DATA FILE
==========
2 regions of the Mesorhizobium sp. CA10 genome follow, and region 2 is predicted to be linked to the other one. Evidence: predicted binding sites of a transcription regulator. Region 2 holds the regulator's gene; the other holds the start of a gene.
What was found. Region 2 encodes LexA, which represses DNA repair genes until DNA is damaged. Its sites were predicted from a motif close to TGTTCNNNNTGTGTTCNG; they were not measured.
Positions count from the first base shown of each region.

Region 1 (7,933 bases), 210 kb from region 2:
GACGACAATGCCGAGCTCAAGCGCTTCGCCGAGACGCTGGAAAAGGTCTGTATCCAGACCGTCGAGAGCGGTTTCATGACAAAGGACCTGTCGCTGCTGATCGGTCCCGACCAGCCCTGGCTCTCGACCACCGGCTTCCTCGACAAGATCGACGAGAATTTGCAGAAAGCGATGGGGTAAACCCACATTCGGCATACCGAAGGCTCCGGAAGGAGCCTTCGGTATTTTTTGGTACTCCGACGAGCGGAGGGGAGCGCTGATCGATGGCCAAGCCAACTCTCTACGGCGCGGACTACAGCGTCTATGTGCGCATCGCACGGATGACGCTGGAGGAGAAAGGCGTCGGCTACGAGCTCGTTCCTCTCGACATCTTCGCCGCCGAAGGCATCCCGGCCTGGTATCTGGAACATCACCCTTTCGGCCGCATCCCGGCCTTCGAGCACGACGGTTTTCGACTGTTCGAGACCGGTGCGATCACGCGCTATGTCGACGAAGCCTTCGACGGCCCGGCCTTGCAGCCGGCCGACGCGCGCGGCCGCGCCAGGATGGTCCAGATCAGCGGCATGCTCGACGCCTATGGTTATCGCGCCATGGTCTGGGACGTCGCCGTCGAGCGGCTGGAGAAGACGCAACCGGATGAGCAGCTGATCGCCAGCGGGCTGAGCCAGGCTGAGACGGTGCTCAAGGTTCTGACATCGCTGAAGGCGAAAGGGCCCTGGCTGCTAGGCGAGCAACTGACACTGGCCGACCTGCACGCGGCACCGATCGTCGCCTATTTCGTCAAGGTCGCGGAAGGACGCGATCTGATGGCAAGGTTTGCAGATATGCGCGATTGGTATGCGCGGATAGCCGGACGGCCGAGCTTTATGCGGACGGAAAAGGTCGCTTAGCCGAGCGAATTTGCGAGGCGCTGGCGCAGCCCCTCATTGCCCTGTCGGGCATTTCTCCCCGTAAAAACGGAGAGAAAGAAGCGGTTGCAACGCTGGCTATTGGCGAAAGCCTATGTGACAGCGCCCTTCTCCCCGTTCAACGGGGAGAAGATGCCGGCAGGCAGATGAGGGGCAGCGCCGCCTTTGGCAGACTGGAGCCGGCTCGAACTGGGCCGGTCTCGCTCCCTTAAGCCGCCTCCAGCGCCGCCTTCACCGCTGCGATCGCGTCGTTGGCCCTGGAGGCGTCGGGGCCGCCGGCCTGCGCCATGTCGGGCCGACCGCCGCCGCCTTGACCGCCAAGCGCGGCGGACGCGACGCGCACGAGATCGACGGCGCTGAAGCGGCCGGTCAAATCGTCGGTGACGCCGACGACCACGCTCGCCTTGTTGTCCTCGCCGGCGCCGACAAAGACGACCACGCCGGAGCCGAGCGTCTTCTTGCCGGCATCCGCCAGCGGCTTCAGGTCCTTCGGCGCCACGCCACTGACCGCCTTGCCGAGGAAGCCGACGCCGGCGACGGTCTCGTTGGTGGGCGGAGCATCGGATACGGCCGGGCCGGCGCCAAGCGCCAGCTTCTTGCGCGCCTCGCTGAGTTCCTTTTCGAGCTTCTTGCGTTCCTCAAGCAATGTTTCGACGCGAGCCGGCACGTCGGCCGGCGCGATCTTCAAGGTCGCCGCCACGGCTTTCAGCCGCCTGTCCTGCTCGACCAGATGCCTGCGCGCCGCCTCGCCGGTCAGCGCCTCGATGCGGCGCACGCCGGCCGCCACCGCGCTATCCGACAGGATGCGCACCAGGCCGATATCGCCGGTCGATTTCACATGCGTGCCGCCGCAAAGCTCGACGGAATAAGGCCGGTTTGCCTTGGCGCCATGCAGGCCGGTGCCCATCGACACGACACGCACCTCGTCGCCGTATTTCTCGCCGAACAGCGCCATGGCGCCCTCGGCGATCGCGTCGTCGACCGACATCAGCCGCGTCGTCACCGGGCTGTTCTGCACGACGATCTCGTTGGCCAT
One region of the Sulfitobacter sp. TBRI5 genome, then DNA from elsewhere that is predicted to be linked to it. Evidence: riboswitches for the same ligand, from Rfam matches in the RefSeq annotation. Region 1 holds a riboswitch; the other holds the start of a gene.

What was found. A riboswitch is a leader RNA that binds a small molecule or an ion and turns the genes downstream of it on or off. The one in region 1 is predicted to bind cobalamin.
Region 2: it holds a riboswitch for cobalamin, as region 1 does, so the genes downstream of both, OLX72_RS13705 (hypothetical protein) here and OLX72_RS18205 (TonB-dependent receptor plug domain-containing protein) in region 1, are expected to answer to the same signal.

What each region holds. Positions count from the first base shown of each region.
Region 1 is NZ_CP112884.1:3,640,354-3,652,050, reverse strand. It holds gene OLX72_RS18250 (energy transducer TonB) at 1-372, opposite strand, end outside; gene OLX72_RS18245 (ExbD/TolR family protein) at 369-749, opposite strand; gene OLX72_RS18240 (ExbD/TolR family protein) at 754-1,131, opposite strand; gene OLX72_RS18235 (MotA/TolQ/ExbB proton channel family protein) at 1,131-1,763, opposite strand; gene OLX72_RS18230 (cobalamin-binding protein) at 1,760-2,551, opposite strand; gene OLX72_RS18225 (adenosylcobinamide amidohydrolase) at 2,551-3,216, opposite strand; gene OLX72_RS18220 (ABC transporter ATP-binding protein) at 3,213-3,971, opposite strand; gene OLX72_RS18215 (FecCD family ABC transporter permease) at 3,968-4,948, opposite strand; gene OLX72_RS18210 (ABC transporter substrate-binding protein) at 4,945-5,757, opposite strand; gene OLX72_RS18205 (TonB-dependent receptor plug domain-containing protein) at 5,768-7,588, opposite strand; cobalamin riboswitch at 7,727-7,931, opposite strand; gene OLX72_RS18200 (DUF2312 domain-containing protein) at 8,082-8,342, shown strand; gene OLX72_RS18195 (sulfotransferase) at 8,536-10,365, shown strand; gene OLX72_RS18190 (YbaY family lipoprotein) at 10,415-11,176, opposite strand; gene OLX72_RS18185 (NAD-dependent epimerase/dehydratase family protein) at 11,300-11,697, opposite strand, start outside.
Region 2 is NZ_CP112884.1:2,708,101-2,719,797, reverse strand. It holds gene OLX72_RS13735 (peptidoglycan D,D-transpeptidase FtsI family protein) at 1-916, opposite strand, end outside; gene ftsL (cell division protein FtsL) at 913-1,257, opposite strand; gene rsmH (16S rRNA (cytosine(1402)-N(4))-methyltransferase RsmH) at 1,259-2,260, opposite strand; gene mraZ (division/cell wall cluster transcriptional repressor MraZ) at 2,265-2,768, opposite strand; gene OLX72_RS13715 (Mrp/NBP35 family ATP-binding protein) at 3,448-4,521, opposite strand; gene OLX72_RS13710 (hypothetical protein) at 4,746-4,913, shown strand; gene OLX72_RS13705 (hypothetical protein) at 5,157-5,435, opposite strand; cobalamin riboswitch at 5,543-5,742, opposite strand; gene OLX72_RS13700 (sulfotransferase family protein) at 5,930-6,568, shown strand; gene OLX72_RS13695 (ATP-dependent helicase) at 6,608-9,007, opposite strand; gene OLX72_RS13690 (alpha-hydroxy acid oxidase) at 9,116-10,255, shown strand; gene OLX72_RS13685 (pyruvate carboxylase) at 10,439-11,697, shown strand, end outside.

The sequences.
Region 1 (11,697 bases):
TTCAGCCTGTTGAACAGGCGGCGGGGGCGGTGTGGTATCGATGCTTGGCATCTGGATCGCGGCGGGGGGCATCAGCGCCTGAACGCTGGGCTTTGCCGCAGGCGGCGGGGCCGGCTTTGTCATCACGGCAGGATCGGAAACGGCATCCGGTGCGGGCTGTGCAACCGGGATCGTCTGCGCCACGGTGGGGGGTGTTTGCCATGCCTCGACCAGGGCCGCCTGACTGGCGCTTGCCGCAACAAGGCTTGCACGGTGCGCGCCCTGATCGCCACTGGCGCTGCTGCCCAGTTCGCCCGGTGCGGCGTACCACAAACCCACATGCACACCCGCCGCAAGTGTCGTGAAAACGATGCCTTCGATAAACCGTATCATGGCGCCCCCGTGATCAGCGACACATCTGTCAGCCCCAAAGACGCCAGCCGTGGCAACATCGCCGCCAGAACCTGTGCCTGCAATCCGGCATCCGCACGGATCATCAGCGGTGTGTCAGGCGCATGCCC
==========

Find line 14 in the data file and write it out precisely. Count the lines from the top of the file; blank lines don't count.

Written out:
TTCAGCCTGTTGAACAGGCGGCGGGGGCGGTGTGGTATCGATGCTTGGCATCTGGATCGCGGCGGGGGGCATCAGCGCCTGAACGCTGGGCTTTGCCGCAGGCGGCGGGGCCGGCTTTGTCATCACGGCAGGATCGGAAACGGCATCCGGTGCGGGCTGTGCAACCGGGATCGTCTGCGCCACGGTGGGGGGTGTTTGCCATGCCTCGACCAGGGCCGCCTGACTGGCGCTTGCCGCAACAAGGCTTGCACGGTGCGCGCCCTGATCGCCACTGGCGCTGCTGCCCAGTTCGCCCGGTGCGGCGTACCACAAACCCACATGCACACCCGCCGCAAGTGTCGTGAAAACGATGCCTTCGATAAACCGTATCATGGCGCCCCCGTGATCAGCGACACATCTGTCAGCCCCAAAGACGCCAGCCGTGGCAACATCGCCGCCAGAACCTGTGCCTGCAATCCGGCATCCGCACGGATCATCAGCGGTGTGTCAGGCGCATGCCC